Spending outlook kept positive by Gen X

The spending outlook through the back-to-school and holiday seasons is looking more positive as Gen X shoppers sustained a pickup in spending confidence for a second month in a row.

The improving spending sentiment among Gen X is key because they represent the largest spending generation and have the most school-age children.

Tempering the outlook are Millennials, who did not follow a prior-month surge with a strong August the way Gen X did. Meanwhile, Boomer confidence leveled off for a second month, which also will temper the outlook to a lesser extent.

The confidence gains will favor e-commerce over store sales (see the related report here)—with benefits also skewed toward clothing, and health and beauty among discretionary retail goods categories:

  • Clothing, health & beauty. Confidence to spend in these categories saw the biggest month-to-month gains led by Gen X in August. Millennials also showed stronger confidence to spend in these categories despite flat Millennial sentiment in other categories.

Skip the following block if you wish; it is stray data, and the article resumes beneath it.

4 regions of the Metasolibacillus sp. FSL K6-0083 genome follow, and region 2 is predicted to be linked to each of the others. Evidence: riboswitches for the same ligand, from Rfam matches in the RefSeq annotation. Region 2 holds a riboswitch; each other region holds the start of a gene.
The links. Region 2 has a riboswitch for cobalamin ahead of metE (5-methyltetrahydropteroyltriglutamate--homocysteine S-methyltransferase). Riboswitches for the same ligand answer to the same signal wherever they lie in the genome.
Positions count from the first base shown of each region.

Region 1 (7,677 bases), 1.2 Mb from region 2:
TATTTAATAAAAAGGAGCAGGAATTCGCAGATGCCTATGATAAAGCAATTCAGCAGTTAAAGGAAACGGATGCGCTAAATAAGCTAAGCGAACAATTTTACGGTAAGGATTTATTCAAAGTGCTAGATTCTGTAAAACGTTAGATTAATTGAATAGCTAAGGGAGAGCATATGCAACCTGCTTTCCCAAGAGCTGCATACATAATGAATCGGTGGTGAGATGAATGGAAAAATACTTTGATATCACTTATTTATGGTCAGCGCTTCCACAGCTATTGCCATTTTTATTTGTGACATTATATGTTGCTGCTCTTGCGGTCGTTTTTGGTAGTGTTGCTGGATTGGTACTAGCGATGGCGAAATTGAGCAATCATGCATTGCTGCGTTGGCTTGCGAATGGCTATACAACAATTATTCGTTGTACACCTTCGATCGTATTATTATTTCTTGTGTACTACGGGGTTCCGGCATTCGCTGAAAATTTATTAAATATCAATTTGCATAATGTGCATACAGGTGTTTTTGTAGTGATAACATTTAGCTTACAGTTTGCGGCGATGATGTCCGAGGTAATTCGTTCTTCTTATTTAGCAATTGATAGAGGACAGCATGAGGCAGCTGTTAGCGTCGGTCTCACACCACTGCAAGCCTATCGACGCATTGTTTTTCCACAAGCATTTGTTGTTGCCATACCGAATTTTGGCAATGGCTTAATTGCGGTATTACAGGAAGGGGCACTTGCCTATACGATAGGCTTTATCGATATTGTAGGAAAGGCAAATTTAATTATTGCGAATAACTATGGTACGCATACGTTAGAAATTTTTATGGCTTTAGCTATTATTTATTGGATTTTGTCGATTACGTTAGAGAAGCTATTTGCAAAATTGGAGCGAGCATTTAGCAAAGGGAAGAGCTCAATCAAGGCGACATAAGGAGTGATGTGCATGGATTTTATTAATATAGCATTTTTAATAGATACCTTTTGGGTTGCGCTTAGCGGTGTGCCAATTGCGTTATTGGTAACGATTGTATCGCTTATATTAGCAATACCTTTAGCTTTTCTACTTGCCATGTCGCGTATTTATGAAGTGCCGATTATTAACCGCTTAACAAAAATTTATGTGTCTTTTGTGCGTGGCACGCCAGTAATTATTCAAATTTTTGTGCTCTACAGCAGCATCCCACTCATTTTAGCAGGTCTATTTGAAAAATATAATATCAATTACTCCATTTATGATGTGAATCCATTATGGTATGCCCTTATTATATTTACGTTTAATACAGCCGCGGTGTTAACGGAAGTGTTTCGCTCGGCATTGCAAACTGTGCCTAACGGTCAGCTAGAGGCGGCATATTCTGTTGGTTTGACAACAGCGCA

• Electronics & leisure goods. Millennials are the key segment holding back spending plans in these categories. Gen X represent the best opportunity in electronics and leisure goods (which include sporting goods, toys, music, and videos).
  • Homegoods. Homegoods are taking the brunt of waning confidence gains among Boomers. Their spending plans in homegoods categories declined in August, but where roughly offset by modestly better spending plans by Gen X and Millennials in the categories.
  • Food & grocery. Except for Gen X, spending plans are flat among all other generations in food and grocery. Price sensitivity among core older shoppers will remain a drag on these categories.

These are among the takeaways from data through August from the Spending Confidence Index™, which is the proprietary index of consumer sentiment created by MacroSavvy™ based on data from Prosper Insights and Analytics™.

For more background about the Spending Confidence Index™ and its components, the white paper at this link explains why the new index is an improvement over existing measures of confidence.

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